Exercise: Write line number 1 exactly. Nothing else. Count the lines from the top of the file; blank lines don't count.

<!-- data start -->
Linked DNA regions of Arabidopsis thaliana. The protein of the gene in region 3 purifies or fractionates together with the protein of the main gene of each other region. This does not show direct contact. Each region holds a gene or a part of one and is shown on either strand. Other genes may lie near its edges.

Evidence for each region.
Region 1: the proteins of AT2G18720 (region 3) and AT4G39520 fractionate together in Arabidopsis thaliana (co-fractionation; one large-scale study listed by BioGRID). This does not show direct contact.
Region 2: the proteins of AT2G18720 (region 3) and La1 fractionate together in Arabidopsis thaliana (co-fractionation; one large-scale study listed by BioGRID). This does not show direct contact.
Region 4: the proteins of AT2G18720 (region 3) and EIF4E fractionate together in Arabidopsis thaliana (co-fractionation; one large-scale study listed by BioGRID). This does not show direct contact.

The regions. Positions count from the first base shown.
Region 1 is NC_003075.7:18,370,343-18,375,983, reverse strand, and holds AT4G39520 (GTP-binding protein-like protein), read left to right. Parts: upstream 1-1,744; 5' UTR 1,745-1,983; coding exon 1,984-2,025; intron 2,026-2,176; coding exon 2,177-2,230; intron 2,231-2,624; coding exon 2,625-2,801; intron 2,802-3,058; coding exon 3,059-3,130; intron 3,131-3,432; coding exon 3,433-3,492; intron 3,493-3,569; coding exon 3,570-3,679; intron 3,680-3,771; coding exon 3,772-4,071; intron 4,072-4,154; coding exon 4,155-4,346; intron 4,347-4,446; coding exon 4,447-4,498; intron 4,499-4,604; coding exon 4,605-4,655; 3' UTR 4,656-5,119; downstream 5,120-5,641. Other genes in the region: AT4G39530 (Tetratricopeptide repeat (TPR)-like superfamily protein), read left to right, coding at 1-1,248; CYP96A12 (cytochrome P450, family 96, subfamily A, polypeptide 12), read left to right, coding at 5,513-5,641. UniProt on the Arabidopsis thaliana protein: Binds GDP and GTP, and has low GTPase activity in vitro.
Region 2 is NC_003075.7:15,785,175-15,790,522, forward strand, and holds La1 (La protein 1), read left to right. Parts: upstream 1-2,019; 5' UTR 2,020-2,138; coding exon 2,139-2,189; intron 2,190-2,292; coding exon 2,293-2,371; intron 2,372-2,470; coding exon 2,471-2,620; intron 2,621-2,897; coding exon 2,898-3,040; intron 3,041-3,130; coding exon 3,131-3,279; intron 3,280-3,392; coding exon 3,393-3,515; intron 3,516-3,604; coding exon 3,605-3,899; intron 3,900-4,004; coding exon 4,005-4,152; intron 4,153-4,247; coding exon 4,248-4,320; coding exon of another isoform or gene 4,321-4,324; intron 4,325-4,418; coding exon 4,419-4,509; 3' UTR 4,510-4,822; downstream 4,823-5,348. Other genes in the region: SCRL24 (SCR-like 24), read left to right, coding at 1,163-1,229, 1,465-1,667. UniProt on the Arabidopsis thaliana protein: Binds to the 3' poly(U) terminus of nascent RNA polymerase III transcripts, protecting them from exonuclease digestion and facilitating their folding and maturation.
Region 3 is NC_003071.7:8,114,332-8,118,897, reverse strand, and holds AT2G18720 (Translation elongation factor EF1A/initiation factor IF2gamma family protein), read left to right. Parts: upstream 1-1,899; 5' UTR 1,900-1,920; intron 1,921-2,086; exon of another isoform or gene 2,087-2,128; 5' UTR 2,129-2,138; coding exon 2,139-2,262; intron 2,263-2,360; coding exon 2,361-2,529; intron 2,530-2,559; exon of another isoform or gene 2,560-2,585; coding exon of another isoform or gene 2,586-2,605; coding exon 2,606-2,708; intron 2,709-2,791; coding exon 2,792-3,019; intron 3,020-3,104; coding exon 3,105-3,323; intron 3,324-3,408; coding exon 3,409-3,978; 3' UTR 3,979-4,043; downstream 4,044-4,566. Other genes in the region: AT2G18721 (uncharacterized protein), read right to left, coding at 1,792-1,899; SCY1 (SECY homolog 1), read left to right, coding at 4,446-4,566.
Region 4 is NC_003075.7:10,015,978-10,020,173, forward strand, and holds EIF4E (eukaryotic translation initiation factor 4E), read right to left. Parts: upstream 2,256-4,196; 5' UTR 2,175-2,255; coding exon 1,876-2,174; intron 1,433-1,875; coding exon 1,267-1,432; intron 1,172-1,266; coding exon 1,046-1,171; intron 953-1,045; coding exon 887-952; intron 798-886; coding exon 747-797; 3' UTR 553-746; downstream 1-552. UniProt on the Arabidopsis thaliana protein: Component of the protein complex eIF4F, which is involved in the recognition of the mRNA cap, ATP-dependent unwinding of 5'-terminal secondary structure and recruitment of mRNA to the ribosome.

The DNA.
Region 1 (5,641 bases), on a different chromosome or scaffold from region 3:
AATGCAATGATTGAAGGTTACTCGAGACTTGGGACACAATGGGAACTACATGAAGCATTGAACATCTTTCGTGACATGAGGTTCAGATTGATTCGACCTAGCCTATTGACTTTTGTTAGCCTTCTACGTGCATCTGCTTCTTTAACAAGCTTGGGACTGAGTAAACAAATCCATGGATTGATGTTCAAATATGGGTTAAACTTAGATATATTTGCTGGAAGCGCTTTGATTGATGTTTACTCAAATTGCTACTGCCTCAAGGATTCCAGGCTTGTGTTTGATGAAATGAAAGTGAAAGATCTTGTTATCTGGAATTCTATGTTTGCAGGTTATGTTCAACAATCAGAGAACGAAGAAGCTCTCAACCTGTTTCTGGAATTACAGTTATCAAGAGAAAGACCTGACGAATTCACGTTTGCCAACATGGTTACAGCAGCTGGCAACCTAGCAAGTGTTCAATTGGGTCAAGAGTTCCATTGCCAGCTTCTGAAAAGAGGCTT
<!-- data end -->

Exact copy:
Linked DNA regions of Arabidopsis thaliana. The protein of the gene in region 3 purifies or fractionates together with the protein of the main gene of each other region. This does not show direct contact. Each region holds a gene or a part of one and is shown on either strand. Other genes may lie near its edges.